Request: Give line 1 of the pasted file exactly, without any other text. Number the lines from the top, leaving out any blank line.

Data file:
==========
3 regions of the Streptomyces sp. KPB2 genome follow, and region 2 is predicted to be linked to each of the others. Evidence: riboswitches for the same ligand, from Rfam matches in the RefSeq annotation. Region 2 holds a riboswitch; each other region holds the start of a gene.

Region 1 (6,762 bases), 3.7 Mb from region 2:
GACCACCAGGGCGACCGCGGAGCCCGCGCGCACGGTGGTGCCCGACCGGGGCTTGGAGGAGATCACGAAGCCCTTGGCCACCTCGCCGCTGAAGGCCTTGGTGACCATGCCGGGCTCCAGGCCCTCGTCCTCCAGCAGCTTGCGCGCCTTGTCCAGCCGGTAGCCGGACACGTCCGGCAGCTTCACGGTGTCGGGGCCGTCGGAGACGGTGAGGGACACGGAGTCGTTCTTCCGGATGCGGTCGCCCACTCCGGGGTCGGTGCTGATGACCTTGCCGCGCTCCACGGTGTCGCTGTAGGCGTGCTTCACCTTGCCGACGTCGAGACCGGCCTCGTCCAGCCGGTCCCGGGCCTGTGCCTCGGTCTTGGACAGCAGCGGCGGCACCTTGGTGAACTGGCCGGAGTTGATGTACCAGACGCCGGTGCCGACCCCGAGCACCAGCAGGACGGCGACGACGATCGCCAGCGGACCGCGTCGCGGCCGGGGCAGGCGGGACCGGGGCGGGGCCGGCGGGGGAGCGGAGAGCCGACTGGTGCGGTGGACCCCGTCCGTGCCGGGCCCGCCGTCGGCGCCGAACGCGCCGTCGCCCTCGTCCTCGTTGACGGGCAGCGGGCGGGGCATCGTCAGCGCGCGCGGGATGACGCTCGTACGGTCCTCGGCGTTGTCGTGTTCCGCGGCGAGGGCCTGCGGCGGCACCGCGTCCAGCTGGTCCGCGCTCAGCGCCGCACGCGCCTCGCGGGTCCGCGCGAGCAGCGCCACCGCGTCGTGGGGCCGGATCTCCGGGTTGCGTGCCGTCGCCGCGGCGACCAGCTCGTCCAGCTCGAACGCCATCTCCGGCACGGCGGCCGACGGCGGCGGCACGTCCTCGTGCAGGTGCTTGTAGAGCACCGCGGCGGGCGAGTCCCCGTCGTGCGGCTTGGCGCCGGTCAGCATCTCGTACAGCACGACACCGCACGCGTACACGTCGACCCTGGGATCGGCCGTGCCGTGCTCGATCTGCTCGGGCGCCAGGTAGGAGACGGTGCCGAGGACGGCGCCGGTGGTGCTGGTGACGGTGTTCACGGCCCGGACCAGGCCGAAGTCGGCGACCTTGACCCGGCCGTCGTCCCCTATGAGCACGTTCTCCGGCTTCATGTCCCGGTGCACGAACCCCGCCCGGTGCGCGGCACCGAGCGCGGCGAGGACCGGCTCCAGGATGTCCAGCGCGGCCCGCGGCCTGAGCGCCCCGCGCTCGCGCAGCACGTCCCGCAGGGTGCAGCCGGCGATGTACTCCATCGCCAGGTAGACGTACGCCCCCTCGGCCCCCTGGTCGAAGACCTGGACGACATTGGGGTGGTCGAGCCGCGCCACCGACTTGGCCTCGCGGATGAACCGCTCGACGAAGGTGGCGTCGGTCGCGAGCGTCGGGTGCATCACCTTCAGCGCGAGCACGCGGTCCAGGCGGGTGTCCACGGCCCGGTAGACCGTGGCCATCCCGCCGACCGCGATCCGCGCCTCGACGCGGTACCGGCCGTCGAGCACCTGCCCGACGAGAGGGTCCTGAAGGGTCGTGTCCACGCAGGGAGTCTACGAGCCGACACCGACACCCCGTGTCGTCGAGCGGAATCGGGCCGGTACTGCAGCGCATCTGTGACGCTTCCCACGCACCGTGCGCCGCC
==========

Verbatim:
3 regions of the Streptomyces sp. KPB2 genome follow, and region 2 is predicted to be linked to each of the others. Evidence: riboswitches for the same ligand, from Rfam matches in the RefSeq annotation. Region 2 holds a riboswitch; each other region holds the start of a gene.